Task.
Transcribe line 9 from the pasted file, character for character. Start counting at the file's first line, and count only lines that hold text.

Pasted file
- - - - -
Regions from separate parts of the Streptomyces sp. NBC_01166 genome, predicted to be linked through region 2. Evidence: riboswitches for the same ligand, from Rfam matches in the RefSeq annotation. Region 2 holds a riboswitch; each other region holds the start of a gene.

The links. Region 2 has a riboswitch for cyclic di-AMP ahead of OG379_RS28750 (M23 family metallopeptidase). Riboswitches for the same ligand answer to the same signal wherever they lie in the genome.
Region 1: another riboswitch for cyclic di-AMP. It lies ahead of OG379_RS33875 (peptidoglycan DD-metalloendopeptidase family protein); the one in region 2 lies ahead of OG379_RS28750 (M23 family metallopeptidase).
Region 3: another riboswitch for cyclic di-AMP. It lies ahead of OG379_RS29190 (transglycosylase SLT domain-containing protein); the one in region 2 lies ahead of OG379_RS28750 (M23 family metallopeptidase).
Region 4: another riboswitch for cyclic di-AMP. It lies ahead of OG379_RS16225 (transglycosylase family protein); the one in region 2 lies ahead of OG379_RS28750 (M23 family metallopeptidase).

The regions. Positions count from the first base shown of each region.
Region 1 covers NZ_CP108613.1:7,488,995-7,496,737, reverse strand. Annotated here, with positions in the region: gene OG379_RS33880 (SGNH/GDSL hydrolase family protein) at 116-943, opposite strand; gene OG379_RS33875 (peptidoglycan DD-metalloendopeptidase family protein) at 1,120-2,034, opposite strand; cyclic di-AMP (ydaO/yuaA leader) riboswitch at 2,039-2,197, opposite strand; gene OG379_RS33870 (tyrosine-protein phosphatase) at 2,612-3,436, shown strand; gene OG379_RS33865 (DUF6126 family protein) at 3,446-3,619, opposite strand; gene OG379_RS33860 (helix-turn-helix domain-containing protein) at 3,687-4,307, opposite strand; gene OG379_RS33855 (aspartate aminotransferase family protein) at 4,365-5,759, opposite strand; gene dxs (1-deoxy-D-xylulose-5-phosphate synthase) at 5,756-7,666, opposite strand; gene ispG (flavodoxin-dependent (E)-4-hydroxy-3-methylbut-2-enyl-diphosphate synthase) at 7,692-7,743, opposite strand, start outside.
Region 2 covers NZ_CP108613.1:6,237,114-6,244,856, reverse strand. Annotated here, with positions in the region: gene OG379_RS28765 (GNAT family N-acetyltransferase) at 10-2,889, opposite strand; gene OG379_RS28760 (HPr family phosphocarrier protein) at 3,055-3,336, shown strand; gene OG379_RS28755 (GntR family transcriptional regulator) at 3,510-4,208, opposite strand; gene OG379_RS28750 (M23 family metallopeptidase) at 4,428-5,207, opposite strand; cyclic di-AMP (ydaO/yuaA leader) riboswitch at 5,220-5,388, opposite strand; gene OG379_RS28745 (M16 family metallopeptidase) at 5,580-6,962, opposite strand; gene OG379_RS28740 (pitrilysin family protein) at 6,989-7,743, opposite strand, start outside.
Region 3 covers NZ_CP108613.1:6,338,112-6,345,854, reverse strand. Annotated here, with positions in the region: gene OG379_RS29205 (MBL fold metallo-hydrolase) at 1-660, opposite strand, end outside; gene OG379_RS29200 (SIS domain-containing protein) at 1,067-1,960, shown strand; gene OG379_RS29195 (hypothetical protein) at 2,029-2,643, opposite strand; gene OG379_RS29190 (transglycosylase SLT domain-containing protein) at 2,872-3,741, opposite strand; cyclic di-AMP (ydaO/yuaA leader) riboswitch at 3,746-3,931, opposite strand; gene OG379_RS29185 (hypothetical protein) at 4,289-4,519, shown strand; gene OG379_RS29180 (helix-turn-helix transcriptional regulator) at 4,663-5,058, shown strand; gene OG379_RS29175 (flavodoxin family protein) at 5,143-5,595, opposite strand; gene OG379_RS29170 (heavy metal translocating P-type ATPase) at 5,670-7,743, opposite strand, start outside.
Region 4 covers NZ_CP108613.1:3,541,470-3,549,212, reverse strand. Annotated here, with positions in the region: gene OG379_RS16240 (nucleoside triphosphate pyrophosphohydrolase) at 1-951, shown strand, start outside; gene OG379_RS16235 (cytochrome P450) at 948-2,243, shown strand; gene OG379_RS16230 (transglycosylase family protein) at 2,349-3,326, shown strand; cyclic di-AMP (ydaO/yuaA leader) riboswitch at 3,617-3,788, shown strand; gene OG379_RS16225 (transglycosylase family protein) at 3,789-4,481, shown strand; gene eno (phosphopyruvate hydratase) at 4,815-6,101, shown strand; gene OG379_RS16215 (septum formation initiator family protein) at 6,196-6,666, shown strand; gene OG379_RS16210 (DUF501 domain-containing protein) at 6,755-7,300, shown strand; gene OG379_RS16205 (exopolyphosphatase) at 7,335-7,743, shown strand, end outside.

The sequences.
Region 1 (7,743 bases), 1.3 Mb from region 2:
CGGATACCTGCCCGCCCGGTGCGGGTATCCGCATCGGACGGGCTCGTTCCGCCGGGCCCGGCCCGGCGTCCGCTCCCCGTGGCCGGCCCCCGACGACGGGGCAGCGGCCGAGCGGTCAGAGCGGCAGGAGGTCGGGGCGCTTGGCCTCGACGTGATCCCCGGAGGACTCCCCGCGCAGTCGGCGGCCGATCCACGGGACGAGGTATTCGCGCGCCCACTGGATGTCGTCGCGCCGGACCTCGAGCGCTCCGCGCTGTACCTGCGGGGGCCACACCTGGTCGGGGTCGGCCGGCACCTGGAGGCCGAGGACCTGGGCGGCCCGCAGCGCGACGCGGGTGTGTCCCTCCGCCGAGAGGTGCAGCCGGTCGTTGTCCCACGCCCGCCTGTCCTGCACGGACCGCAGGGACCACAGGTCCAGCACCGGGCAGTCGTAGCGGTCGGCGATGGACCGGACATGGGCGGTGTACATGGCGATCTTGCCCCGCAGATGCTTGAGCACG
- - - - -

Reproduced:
Region 3 covers NZ_CP108613.1:6,338,112-6,345,854, reverse strand. Annotated here, with positions in the region: gene OG379_RS29205 (MBL fold metallo-hydrolase) at 1-660, opposite strand, end outside; gene OG379_RS29200 (SIS domain-containing protein) at 1,067-1,960, shown strand; gene OG379_RS29195 (hypothetical protein) at 2,029-2,643, opposite strand; gene OG379_RS29190 (transglycosylase SLT domain-containing protein) at 2,872-3,741, opposite strand; cyclic di-AMP (ydaO/yuaA leader) riboswitch at 3,746-3,931, opposite strand; gene OG379_RS29185 (hypothetical protein) at 4,289-4,519, shown strand; gene OG379_RS29180 (helix-turn-helix transcriptional regulator) at 4,663-5,058, shown strand; gene OG379_RS29175 (flavodoxin family protein) at 5,143-5,595, opposite strand; gene OG379_RS29170 (heavy metal translocating P-type ATPase) at 5,670-7,743, opposite strand, start outside.